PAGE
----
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Adrienne Montgomerie

This Book Contains Canadian Spelling

made for USA stamp

Every publisher who has hoped for a large U.S. audience has asked me to edit to U.S. spelling standards. You know, drop the dipthongs (oe and ae), omit the u from ou pairs, use z instead of s, allow only one consonant before adding an ending… They seem to think Americans won’t buy a book with unfamiliar spelling or punctuation practices.made for USA stamp

Won’t they?

Is it not our patriotic duty to be ourselves, to spell words according to our national preferences? Do you not feel betrayed when your fellow countryman honours another’s standards over our own?

Is not one of the purposes of reading to broaden one’s horizons?

On the other hand, I’m not a big fan of the superfluous letters in Canadian dictionaries. And no one is even maintaining a Canadian dictionary anymore. Well, unless you count the spellchecker in Word.

Should we just give in?

Maybe what they’re afraid of is bad reviews because of “misspellings.” This happens. In a world where reader reviews matter so much, is it worth tempting the wrath of the uninformed reader who posts “This book is full of misspellings”? I’ve had even Canadian peer reviewers complain that we misspelled “practise.”

Author discussions online wax toward the idea of including disclaimers in their books such as, “This book uses Canadian spelling.” But I wonder: the reader who doesn’t know there are other, correct spelling options, do they even read disclaimers?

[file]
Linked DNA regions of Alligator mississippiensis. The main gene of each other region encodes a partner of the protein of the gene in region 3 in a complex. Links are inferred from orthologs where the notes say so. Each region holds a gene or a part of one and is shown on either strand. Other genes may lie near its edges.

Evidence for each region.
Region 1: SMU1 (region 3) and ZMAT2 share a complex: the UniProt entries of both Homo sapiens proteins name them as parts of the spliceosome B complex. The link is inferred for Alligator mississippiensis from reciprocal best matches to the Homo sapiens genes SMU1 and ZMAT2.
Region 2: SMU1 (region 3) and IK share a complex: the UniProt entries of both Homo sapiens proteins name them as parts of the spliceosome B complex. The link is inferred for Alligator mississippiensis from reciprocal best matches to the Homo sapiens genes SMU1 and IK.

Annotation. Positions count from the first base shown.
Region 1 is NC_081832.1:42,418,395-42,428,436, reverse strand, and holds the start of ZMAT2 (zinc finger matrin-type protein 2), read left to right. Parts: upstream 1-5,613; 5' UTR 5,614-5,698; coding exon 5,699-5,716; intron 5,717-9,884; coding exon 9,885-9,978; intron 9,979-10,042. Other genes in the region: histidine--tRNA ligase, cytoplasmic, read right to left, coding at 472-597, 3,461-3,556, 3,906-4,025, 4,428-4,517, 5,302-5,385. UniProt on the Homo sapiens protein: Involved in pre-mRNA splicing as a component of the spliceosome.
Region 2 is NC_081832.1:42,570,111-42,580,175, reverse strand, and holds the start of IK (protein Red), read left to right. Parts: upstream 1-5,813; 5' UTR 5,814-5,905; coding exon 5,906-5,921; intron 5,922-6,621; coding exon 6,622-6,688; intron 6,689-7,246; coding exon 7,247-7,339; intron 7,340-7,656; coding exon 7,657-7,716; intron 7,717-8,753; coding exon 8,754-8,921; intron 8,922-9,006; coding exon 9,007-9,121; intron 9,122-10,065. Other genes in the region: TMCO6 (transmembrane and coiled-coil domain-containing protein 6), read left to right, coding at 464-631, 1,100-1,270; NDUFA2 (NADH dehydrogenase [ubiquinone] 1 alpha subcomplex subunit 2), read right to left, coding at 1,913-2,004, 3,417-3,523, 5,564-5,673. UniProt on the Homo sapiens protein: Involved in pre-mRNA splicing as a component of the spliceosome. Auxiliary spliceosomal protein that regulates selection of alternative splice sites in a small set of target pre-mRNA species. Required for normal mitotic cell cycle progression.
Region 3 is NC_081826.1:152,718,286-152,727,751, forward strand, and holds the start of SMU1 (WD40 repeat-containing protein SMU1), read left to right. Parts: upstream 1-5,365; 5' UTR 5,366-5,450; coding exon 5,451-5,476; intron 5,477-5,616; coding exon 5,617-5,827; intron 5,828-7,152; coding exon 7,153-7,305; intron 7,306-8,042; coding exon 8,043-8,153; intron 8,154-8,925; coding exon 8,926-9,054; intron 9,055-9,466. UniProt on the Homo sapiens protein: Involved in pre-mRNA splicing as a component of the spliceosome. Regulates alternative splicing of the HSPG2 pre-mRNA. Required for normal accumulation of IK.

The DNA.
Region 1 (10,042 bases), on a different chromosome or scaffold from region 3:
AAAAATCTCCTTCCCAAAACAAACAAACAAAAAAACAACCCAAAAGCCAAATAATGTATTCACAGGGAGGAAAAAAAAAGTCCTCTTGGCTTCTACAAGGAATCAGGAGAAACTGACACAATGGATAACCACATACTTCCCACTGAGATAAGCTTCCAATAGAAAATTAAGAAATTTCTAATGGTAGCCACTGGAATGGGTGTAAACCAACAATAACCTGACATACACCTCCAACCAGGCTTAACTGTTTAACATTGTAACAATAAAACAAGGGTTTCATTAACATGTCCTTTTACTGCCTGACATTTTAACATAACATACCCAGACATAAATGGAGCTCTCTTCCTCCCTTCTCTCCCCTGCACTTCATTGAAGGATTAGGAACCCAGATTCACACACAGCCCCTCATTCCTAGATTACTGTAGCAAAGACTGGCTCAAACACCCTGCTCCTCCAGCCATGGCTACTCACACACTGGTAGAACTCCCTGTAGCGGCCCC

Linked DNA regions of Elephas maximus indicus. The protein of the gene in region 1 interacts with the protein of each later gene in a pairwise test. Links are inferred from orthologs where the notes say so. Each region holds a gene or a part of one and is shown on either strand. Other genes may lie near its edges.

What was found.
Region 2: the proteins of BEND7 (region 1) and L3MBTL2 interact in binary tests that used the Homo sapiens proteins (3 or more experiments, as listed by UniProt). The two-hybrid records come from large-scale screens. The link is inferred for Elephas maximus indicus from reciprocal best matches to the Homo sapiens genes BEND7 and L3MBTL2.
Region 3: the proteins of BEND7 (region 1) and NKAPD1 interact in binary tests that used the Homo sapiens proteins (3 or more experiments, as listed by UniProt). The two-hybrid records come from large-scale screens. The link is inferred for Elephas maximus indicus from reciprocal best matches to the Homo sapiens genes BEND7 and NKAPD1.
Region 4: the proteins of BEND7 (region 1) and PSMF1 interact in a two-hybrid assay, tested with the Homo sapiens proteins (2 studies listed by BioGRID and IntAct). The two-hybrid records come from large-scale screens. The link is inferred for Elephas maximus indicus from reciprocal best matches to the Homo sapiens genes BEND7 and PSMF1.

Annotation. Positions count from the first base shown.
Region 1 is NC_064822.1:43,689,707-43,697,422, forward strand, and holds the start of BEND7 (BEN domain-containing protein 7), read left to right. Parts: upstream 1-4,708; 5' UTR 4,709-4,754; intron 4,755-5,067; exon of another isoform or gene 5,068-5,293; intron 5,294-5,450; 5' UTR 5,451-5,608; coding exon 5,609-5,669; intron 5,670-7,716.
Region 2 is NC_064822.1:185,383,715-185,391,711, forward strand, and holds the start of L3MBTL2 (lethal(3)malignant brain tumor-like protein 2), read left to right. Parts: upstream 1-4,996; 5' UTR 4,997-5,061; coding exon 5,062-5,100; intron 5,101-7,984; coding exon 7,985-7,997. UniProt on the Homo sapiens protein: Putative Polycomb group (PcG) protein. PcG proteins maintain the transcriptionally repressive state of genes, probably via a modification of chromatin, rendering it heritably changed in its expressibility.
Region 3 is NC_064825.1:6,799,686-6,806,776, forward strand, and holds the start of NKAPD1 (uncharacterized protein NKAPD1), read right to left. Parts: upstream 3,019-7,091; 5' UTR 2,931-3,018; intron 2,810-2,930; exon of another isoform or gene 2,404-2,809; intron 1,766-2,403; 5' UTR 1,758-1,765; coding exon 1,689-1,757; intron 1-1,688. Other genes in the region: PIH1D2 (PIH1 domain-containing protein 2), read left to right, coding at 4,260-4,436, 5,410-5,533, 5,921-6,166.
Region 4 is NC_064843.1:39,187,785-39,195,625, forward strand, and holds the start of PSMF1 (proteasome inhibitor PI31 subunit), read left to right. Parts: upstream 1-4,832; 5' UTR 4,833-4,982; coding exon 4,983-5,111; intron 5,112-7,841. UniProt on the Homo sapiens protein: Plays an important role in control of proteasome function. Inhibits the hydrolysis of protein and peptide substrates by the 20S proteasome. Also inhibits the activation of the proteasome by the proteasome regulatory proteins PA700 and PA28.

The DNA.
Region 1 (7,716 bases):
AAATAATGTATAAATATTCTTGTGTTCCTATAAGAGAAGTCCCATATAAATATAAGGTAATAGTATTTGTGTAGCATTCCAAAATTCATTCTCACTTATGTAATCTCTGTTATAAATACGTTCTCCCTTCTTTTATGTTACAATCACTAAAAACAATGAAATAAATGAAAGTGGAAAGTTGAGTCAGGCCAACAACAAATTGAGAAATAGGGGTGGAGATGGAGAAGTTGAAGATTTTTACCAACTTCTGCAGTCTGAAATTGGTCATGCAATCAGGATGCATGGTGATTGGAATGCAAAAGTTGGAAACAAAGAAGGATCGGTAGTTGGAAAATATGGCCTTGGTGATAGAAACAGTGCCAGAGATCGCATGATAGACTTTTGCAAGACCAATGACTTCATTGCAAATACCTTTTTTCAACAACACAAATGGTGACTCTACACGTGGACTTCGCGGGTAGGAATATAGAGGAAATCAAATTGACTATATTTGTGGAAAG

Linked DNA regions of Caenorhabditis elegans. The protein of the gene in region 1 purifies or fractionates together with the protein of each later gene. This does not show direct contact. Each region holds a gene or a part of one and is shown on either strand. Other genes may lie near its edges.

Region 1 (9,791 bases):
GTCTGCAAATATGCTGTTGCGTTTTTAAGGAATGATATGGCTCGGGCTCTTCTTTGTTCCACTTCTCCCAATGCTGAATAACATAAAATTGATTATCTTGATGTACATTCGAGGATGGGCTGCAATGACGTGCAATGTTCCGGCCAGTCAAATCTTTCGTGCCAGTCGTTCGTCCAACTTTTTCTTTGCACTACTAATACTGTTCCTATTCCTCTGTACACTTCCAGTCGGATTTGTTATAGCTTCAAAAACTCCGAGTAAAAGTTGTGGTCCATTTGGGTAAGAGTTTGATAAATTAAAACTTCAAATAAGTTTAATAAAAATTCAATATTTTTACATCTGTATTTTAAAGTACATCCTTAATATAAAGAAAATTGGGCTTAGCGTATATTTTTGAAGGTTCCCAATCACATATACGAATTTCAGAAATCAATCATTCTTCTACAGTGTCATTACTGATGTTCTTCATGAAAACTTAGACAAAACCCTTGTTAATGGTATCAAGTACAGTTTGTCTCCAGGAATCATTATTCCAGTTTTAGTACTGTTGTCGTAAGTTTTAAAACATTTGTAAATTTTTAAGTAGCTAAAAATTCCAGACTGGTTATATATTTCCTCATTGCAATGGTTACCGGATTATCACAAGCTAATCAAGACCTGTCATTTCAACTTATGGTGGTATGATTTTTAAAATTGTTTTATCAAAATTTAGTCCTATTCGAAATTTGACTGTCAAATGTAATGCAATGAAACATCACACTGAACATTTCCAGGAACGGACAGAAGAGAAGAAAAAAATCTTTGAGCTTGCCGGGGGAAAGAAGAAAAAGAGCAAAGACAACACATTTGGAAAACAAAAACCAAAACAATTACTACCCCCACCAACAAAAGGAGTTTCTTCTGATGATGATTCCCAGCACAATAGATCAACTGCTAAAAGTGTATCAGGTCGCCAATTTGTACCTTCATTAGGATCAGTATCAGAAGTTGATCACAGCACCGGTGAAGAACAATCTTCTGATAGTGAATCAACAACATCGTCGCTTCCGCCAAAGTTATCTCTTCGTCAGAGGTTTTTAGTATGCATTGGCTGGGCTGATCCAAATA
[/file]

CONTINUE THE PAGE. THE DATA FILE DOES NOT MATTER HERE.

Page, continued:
What’s your feeling? Does patriotism win out? Does the small gesture of using U.S. spelling feel like pandering? Is holding onto Canadian spelling worth a battle?

 

Note: Editing Canadian English has an excellent summary of the intricacies of Canadian spelling preferences and a comparison of five dictionaries that dominate our practice.


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11 Comments on “This Book Contains Canadian Spelling”

  • Wilf Popoff

    says:

    Of course we must stick to our spelling. U.K. spelling has even greater distinction, as in programme, and I can’t imagine publishers there acceding to such a request.

    However, when a British book is published in America its spelling is usually changed to conform to U.S. style.

  • S Bays

    says:

    Absolutely we must stick to our Canadian spelling, our Canadian phraseology, and whatever other customs that make us different. If people in the US are perplexed by something they see, it only serves to remind them that there are other nationalities with other ways of doing things. It does need to mention somewhere that the author is Canadian, though.

  • Louise Harnby

    says:

    It’s certainly worth fighting a battle that educates those who think there is only one way of spelling words, one way of styling punctuation, one way of using language, etc. It’s frustrating (and rather dull) to have to listen to (and read), again and again, incorrect advice or criticism based on «rules» that simply don’t exist. The internet age was supposed to make the world smaller, not smaller-minded!

    I’m not a Canadian, but I’ll defend your right to write like one any day of the week!

  • Anita Jenkins

    says:

    I am Canadian and feel no loyalty to what they tell me is «our» spelling. I was educated in Alberta many decades ago, where most of our books were from the US, and I never heard much about the importance of spelling with -our, etc. Sort of had to learn that for certain jobs. Canadian Press used US spelling until some time in the 1990s, I think, so I was very used to that in my work. CP is the most common style guide for government and business writing/editing.

    Another non-issue, in my view.

  • Rosemary Shipton

    says: